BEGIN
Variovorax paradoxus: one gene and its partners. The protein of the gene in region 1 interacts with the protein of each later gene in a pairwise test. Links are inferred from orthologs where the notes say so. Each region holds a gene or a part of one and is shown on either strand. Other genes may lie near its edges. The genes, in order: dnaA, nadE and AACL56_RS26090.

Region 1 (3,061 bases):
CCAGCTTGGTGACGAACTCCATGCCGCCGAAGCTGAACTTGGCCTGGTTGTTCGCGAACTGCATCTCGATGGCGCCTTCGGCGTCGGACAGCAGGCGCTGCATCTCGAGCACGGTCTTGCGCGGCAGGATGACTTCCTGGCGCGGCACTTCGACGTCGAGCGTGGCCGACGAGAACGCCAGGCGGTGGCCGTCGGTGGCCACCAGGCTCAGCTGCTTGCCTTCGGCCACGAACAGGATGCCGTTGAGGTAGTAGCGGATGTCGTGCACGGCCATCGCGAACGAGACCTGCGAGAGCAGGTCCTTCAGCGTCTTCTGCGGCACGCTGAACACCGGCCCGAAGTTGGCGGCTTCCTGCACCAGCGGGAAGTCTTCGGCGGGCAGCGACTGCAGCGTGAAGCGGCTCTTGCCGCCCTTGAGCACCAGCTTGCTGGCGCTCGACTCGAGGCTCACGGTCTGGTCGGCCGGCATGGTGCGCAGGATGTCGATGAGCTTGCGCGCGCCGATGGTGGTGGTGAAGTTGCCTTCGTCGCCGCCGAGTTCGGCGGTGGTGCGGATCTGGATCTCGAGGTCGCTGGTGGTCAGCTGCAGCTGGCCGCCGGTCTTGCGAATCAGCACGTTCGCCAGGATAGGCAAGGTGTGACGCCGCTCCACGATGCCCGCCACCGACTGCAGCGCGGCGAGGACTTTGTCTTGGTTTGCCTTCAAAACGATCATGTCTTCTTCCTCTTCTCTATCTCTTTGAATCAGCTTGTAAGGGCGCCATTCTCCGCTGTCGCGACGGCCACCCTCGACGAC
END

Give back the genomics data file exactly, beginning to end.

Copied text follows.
Variovorax paradoxus: one gene and its partners. The protein of the gene in region 1 interacts with the protein of each later gene in a pairwise test. Links are inferred from orthologs where the notes say so. Each region holds a gene or a part of one and is shown on either strand. Other genes may lie near its edges. The genes, in order: dnaA, nadE and AACL56_RS26090.

Region 1 (3,061 bases):
CCAGCTTGGTGACGAACTCCATGCCGCCGAAGCTGAACTTGGCCTGGTTGTTCGCGAACTGCATCTCGATGGCGCCTTCGGCGTCGGACAGCAGGCGCTGCATCTCGAGCACGGTCTTGCGCGGCAGGATGACTTCCTGGCGCGGCACTTCGACGTCGAGCGTGGCCGACGAGAACGCCAGGCGGTGGCCGTCGGTGGCCACCAGGCTCAGCTGCTTGCCTTCGGCCACGAACAGGATGCCGTTGAGGTAGTAGCGGATGTCGTGCACGGCCATCGCGAACGAGACCTGCGAGAGCAGGTCCTTCAGCGTCTTCTGCGGCACGCTGAACACCGGCCCGAAGTTGGCGGCTTCCTGCACCAGCGGGAAGTCTTCGGCGGGCAGCGACTGCAGCGTGAAGCGGCTCTTGCCGCCCTTGAGCACCAGCTTGCTGGCGCTCGACTCGAGGCTCACGGTCTGGTCGGCCGGCATGGTGCGCAGGATGTCGATGAGCTTGCGCGCGCCGATGGTGGTGGTGAAGTTGCCTTCGTCGCCGCCGAGTTCGGCGGTGGTGCGGATCTGGATCTCGAGGTCGCTGGTGGTCAGCTGCAGCTGGCCGCCGGTCTTGCGAATCAGCACGTTCGCCAGGATAGGCAAGGTGTGACGCCGCTCCACGATGCCCGCCACCGACTGCAGCGCGGCGAGGACTTTGTCTTGGTTTGCCTTCAAAACGATCATGTCTTCTTCCTCTTCTCTATCTCTTTGAATCAGCTTGTAAGGGCGCCATTCTCCGCTGTCGCGACGGCCACCCTCGACGAC